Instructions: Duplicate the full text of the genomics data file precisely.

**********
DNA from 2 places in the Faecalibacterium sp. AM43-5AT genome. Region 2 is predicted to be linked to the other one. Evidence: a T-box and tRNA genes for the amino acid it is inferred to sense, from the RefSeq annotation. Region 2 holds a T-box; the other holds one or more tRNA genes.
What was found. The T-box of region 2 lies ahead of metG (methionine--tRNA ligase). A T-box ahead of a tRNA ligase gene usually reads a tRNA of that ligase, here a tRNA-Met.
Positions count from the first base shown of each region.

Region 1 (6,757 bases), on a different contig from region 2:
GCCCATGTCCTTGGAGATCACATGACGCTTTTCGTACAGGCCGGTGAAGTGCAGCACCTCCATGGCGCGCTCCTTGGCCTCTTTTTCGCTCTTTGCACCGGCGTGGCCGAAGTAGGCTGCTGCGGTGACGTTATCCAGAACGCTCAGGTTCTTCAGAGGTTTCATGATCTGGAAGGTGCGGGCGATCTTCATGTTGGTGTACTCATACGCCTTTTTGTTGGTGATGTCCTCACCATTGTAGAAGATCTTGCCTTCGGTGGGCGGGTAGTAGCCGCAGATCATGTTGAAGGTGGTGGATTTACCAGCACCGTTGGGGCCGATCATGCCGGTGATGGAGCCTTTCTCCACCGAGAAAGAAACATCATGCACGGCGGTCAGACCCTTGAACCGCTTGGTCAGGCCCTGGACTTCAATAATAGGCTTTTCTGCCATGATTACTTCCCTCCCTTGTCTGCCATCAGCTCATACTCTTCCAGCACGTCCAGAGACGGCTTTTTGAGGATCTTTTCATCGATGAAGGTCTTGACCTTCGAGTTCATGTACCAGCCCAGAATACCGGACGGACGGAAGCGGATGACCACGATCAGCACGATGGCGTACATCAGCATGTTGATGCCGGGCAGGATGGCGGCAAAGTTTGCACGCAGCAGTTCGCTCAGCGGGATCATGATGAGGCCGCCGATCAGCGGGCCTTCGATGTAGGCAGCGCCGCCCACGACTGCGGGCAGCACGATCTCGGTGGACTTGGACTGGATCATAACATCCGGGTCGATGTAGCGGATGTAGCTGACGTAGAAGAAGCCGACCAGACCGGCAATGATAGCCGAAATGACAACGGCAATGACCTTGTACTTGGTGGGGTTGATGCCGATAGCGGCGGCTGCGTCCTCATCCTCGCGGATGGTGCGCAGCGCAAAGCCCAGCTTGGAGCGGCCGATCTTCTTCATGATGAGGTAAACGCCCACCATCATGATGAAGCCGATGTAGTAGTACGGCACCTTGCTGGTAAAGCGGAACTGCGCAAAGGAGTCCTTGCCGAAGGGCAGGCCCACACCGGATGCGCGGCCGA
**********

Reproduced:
DNA from 2 places in the Faecalibacterium sp. AM43-5AT genome. Region 2 is predicted to be linked to the other one. Evidence: a T-box and tRNA genes for the amino acid it is inferred to sense, from the RefSeq annotation. Region 2 holds a T-box; the other holds one or more tRNA genes.
What was found. The T-box of region 2 lies ahead of metG (methionine--tRNA ligase). A T-box ahead of a tRNA ligase gene usually reads a tRNA of that ligase, here a tRNA-Met.
Positions count from the first base shown of each region.

Region 1 (6,757 bases), on a different contig from region 2:
GCCCATGTCCTTGGAGATCACATGACGCTTTTCGTACAGGCCGGTGAAGTGCAGCACCTCCATGGCGCGCTCCTTGGCCTCTTTTTCGCTCTTTGCACCGGCGTGGCCGAAGTAGGCTGCTGCGGTGACGTTATCCAGAACGCTCAGGTTCTTCAGAGGTTTCATGATCTGGAAGGTGCGGGCGATCTTCATGTTGGTGTACTCATACGCCTTTTTGTTGGTGATGTCCTCACCATTGTAGAAGATCTTGCCTTCGGTGGGCGGGTAGTAGCCGCAGATCATGTTGAAGGTGGTGGATTTACCAGCACCGTTGGGGCCGATCATGCCGGTGATGGAGCCTTTCTCCACCGAGAAAGAAACATCATGCACGGCGGTCAGACCCTTGAACCGCTTGGTCAGGCCCTGGACTTCAATAATAGGCTTTTCTGCCATGATTACTTCCCTCCCTTGTCTGCCATCAGCTCATACTCTTCCAGCACGTCCAGAGACGGCTTTTTGAGGATCTTTTCATCGATGAAGGTCTTGACCTTCGAGTTCATGTACCAGCCCAGAATACCGGACGGACGGAAGCGGATGACCACGATCAGCACGATGGCGTACATCAGCATGTTGATGCCGGGCAGGATGGCGGCAAAGTTTGCACGCAGCAGTTCGCTCAGCGGGATCATGATGAGGCCGCCGATCAGCGGGCCTTCGATGTAGGCAGCGCCGCCCACGACTGCGGGCAGCACGATCTCGGTGGACTTGGACTGGATCATAACATCCGGGTCGATGTAGCGGATGTAGCTGACGTAGAAGAAGCCGACCAGACCGGCAATGATAGCCGAAATGACAACGGCAATGACCTTGTACTTGGTGGGGTTGATGCCGATAGCGGCGGCTGCGTCCTCATCCTCGCGGATGGTGCGCAGCGCAAAGCCCAGCTTGGAGCGGCCGATCTTCTTCATGATGAGGTAAACGCCCACCATCATGATGAAGCCGATGTAGTAGTACGGCACCTTGCTGGTAAAGCGGAACTGCGCAAAGGAGTCCTTGCCGAAGGGCAGGCCCACACCGGATGCGCGGCCGA